“IT’S Scotland’s Oil,” claimed the once-ubiquitous SNP slogan. But times change: “It was Scotland’s Oil” makes more sense today. As recently as 2008, North Sea Oil revenues amounted to £11.5 billion – equivalent to a third of the Scottish Government budget. Today they are down to £60m having fallen 96 per cent last year alone.
This is not just a revenue issue. According to Oil and Gas UK, 100,000 jobs have been lost in the North Sea Oil industry since the downturn in the oil price began four years ago. These jobs were often highly-paid and highly-skilled and many well never come back.
Of course, oil prices can go up as well as down. The devaluation of the pound has already brought a nominal increase of 20 per cent because oil is valued in dollars. But the industry is unlikely ever to be the same again, even though there is an estimated 20 billion barrels of oil left in the Scottish sector. The industry is downsizing, rather as the manufacturing industry shrank during the recessions of the 1980s.
So the the former SNP MSP, Andrew Wilson, of the party’s Growth Commission, was right to insist that oil cannot form the “basis” of the independent movement’s economic strategy. Unfortunately, for the last two decades, it has been a very large part of it. And the oil price crash will hang like a dark shadow over the next independence referendum campaign, if and when it happens.
Of course, many small countries, like Denmark, have little or no oil industry and do very well. Oil can even be a resource curse, as in countries like Nigeria or Venezuela, where it crowds out other economic activity and an over-valued petro-currency makes exports uncompetitive. But the SNP has its work cut out trying to argue this now, after years of calling it a boon and a blessing.
John Swinney began the reframing of Scotland’s Oil at first Minister’s Questions, recently when he lamented the failure to capture for Scotland more of the £300bn of revenues that have gone south over the last four decades. The SNP will try to turn North Sea Oil from a present grievance to an historic one: saying that revenues were purloined by rapacious Westminster governments and used to build the parasitic financial services industry in the south east. Some argue that Scotland even deserves compensation, and should demand this in any negotiations about Scotland’s share of UK debt after independence.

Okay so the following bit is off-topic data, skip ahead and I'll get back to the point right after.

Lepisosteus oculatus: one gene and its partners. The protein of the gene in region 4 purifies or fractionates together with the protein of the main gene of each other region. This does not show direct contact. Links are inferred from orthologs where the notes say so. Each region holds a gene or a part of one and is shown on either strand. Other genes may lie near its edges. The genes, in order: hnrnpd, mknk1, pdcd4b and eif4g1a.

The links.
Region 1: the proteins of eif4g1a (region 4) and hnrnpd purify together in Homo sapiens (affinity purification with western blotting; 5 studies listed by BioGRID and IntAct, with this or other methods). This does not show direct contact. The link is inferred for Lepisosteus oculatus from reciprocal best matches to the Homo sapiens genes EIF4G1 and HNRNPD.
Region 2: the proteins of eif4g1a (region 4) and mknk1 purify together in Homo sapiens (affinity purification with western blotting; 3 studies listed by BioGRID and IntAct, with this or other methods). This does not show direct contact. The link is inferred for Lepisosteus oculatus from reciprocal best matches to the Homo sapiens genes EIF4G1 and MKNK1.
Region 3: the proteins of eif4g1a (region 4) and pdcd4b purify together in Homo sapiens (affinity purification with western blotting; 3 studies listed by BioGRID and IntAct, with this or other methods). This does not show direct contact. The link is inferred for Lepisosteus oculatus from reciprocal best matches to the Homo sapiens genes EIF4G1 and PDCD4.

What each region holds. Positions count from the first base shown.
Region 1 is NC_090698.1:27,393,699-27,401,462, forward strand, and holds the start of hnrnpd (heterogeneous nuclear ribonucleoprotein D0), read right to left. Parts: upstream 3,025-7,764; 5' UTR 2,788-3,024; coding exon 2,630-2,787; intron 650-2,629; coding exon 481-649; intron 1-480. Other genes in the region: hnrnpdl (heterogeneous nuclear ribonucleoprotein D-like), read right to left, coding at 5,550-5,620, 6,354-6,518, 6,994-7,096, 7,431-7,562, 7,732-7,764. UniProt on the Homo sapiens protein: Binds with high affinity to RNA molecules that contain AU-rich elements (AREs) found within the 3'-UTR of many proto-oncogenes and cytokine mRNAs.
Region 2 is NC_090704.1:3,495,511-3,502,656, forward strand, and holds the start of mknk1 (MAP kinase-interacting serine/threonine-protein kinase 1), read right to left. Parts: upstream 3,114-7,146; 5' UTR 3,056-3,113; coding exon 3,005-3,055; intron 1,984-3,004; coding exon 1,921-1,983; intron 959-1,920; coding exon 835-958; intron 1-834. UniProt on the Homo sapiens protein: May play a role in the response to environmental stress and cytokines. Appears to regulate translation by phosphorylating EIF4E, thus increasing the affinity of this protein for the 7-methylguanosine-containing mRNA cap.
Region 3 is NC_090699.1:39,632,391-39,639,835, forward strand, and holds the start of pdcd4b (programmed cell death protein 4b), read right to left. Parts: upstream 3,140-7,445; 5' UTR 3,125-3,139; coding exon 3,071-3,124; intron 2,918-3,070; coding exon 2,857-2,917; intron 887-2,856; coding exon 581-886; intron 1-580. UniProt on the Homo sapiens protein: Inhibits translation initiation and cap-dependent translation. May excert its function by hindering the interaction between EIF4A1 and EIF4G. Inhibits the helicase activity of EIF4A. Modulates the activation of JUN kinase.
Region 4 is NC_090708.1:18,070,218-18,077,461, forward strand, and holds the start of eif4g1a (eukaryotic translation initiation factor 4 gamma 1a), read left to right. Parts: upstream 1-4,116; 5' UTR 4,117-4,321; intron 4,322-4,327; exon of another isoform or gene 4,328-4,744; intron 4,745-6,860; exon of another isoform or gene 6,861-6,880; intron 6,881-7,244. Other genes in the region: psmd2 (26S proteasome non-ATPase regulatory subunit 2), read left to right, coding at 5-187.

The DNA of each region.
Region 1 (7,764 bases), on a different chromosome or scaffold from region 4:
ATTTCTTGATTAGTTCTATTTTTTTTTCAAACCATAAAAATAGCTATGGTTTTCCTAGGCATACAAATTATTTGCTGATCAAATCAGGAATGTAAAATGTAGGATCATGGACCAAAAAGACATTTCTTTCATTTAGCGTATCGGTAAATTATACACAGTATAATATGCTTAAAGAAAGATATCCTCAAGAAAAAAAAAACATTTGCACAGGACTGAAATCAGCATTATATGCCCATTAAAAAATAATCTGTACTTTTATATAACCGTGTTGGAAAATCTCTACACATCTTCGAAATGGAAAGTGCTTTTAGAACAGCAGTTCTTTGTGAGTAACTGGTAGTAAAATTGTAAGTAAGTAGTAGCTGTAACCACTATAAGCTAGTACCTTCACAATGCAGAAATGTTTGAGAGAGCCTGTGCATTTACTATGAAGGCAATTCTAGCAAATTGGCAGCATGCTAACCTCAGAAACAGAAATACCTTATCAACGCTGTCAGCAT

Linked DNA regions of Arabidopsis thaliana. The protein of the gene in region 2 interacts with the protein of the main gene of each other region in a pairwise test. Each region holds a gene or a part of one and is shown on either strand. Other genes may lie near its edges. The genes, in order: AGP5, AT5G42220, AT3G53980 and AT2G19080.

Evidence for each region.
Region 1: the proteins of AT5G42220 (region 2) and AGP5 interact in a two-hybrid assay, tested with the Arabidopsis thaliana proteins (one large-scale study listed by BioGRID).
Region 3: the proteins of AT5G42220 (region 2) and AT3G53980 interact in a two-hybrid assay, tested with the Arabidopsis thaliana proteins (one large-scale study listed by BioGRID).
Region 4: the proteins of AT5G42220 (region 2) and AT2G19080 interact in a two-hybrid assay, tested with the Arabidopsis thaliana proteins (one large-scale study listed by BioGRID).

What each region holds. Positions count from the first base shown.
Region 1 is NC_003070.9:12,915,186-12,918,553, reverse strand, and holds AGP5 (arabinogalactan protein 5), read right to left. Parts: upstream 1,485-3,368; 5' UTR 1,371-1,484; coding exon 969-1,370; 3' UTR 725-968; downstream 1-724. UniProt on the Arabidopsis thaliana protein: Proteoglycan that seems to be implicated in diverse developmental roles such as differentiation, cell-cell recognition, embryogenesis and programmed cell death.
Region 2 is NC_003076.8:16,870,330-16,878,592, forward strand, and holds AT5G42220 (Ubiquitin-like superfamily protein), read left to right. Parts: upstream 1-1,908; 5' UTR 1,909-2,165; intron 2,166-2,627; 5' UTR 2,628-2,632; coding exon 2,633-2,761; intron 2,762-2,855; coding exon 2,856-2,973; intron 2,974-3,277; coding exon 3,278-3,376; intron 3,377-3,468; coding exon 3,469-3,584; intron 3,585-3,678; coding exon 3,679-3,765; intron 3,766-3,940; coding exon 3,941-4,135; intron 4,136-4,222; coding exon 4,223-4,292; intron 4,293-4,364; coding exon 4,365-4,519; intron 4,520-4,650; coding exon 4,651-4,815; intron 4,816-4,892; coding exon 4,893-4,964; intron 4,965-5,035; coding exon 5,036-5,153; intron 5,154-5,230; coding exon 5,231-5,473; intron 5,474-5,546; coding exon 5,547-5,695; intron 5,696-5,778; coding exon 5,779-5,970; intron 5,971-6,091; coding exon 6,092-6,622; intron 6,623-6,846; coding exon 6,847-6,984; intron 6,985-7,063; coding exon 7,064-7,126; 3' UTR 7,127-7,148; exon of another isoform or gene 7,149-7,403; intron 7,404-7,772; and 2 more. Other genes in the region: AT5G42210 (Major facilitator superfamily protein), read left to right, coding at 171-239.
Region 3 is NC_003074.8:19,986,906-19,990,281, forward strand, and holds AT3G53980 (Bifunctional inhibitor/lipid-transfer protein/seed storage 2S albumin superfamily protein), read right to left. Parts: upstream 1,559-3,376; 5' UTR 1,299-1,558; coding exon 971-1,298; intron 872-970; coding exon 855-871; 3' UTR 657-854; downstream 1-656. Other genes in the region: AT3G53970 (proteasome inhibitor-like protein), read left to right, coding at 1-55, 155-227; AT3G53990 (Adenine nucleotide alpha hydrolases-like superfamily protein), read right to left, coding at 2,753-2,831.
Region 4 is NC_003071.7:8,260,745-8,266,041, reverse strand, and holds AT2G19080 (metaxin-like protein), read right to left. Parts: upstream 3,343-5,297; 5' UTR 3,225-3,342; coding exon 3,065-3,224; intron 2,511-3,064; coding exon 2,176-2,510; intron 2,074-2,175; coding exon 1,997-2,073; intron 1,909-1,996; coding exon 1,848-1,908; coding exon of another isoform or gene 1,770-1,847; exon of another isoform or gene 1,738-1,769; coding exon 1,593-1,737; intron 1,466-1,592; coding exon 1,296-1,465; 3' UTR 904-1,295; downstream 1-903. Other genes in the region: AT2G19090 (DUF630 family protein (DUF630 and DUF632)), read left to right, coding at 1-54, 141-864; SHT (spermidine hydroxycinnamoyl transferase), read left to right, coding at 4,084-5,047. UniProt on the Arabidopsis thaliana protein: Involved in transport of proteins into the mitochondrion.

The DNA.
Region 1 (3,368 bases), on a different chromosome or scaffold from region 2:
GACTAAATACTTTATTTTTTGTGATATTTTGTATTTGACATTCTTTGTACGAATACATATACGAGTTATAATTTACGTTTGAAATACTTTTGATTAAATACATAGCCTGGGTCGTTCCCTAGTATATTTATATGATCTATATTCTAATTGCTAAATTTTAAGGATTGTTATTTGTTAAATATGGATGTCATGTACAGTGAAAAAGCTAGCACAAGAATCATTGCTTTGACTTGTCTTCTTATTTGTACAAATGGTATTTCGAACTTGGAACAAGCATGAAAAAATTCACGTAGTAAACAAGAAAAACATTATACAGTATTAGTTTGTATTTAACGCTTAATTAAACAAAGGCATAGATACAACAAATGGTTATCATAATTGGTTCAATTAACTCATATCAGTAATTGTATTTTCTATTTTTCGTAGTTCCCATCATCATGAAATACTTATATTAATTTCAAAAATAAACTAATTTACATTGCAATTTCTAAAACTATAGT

But the precipitate decline of the oil industry, at least for the foreseeable future, is clearly one of the reasons Nicola Sturgeon was canny about calling another referendum. The other is the risk that after independence there would have to be a squeeze on social spending as the Scottish economy readjusts. Estimates of Scotland’s nominal deficit – 9.5 per cent of GDP – may be open to dispute, but there is no doubt that in the short term at least, the books would be difficult to balance. She doesn’t want to find that her precious social programmes have to be reined in.
Nicola Sturgeon is not an existential nationalist like Alex Salmond; she only sees independence as a means to an end. In many ways, she agrees with the Scottish Socialist Party leader, Colin Fox, an ex-board member of Yes Scotland, that the end should be social equity, not independence for its own sake.
Fox warned her not to go for an early referendum, arguing that it might unsettle working-class voters who are unsure about Brexit. He’s not alone. Like the former SNP minister, Alex Neil, Fox believes a premature referendum could destroy the cause of independence in future. “The world of September 2014 has gone forever.” The old Yes Scotland campaign is going to be hard to reconstruct.
There is of course no reason why Scotland cannot be a successful independent country in the medium term. With the national income of a country like Portugal and the population of Slovakia, Scotland can certainly manage on its own. But as always with independence, it’s all about getting from here to there. Does Scotland have the will and determination to cut the bonds of Barnett dependency and stand on its own feet?
If Indyref 2 is announced, the Scottish Government will have to level with voters and not rely on tacky billboards telling them they’re living “in one of the world’s wealthiest countries”. Voters aren’t fools – they can see for themselves what has happened to the energy industry. The independence movement will have to make a virtue of necessity: appeal to Scotland’s sense of itself as an open-minded, outward-looking European nation which can take care of itself.
The truth is that “It’s Scotland’s Oil” was one of the SNP’s least successful slogans. Scots didn’t like to think of themselves as grasping individualists trying to become tartan sheiks, and the campaign actually bombed after the 1970s. Perversely, the loss of oil could make the moral case for independence stronger. It’s a fallacy anyway that people vote purely on a narrow calculation of self-interest. They may equally decide that the political culture of Brexit Britain is simply one they can’t stomach. Theresa May isn’t exactly persuading them otherwise.